Posterior pelvic tilt occurs when you slouch. The pelvis positions itself backwards, with the front hips going upward and backwards and the tailbone going lower on your body. This condition may result in having a flat back or spine and lessened lumbar lordosis (hypolordosis). When you have a flat back, you also have a tendency to lean forwards, causing strain in your neck and upper back.

A posterior tilt gives you poor posture. In addition, a posteriorly tilted pelvis may lead to unsteady balance, lower back pain, weakened muscles in the leg, and contracted pelvic tendons.

Conditions Affecting the Pelvis

Causes of Posterior Pelvic Tilting

Various researches and expert analysis shows that posterior pelvic tilting may be caused by any of the following:

  • Slacking or slouched sitting position. The most common cause of posterior pelvic tilting is poor sitting position. This may affect the curves of the spine, applying force on other areas of the body which may lead to weakened hips and back muscles, and tight hamstrings and abdominal muscles.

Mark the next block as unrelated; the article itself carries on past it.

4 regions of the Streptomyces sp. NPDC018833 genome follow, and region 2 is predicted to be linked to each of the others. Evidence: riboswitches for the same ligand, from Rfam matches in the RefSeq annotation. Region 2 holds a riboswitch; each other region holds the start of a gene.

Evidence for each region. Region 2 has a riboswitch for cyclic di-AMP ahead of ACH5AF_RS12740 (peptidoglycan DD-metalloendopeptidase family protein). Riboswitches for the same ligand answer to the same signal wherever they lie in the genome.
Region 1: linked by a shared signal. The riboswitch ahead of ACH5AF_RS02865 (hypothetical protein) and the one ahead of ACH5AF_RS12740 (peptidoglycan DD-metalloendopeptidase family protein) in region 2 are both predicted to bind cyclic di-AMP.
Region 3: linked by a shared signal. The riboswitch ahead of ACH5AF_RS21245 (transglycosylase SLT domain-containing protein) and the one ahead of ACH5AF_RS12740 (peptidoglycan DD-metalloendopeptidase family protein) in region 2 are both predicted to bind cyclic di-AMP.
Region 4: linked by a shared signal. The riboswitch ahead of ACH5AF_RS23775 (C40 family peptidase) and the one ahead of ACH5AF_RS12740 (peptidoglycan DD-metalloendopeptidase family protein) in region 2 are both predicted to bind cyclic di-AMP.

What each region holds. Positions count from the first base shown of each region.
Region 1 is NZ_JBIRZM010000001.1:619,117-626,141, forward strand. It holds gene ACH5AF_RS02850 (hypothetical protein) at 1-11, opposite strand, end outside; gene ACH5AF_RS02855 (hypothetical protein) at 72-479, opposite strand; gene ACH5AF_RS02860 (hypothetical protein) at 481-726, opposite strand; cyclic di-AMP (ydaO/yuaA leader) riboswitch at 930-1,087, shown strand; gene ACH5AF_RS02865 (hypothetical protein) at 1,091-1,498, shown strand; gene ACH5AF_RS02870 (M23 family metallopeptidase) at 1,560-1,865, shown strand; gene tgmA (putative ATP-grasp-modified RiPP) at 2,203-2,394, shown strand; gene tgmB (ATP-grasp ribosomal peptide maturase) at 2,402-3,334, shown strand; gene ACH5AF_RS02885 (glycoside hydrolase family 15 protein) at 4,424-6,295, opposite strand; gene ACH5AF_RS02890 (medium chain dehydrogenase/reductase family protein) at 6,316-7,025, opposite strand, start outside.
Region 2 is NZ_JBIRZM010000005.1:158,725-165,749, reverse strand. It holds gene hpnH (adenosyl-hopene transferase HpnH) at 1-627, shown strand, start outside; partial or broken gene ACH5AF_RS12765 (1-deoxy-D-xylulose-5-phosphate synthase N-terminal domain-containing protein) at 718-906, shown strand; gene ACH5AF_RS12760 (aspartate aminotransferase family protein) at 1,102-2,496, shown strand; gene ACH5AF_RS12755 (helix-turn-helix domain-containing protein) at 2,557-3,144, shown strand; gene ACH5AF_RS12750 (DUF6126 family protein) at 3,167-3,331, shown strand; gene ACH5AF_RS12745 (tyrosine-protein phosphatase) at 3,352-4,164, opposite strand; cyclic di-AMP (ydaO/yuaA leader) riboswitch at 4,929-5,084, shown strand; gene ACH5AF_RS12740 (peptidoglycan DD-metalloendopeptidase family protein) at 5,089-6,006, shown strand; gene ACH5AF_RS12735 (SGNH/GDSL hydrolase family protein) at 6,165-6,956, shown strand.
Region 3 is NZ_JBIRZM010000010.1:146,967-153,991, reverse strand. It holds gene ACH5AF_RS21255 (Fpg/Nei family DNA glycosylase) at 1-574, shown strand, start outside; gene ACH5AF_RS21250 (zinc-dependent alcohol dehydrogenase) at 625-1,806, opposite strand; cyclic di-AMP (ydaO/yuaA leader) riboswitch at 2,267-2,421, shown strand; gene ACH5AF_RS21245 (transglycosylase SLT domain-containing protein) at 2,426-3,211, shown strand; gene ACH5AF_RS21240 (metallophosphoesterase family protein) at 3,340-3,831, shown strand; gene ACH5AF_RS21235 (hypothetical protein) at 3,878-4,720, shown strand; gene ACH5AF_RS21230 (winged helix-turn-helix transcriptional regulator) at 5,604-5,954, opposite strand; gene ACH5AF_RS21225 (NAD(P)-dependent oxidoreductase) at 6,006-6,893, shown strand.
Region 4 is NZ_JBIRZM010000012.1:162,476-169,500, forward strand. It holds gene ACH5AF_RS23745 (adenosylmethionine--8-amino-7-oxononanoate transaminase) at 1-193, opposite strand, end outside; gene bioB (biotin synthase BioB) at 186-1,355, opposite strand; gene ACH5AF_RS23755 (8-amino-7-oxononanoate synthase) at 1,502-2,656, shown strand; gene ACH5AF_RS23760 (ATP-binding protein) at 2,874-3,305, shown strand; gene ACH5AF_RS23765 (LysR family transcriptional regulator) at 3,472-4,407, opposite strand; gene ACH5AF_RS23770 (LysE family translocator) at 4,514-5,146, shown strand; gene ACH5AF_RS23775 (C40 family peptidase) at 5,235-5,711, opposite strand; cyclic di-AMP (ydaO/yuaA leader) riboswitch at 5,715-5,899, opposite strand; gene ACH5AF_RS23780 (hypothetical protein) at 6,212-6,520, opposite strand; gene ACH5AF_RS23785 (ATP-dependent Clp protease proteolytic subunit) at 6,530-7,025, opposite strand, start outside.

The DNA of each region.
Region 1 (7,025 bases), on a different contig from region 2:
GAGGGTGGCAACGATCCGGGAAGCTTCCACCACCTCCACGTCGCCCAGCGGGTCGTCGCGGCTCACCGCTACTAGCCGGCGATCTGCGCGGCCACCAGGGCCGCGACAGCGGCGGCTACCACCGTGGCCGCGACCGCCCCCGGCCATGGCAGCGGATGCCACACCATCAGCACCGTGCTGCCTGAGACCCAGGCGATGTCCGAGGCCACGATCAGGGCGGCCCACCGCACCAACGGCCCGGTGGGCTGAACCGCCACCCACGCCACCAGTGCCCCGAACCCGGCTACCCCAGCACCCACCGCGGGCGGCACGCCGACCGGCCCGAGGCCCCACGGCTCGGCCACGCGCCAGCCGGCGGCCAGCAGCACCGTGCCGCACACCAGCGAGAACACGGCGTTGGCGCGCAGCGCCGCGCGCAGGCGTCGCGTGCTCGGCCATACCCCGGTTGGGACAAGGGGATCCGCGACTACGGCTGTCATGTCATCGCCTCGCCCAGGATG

• Tight hamstrings. Hamstrings are muscles that can be found on the posterior part of the thigh. Lack of physical activity and prolonged sitting may contribute to the tightening of the hamstrings.
  • Exercise routine. Focusing on exercising the muscles on the abdomen, buttocks and hamstrings may also lead to a posterior pelvic tilt.
  • Poor standing position. Improper standing posture may also lead to a posterior-tilted pelvis, particularly when you have a rounded lower back and hunch your shoulders.
  • Excessive carrying of heavy objects. This happens when you carry heavy objects for a significant amount of time to the point of having a distorted back and contracted abdominal muscles.
  • Sleeping issues. This can either be through a sleeping position or a quality of mattress that affects or distorts the curve of the spine.

Correcting Your Posture

There are various ways to correct a posteriorly tilted pelvis. Therapists may recommend a combination of strengthening some parts of your body while addressing other issues that may contribute to an excessively tilted pelvis.

Here are some of the ways to correct the position of the pelvis:

  • Exercise. Exercise routines should focus on stretching the muscles of the stomach and abs, as well as the hamstrings. Strengthening the middle and lower part of the back and spine, as well as muscles of the hips, should also be the focus in these exercises.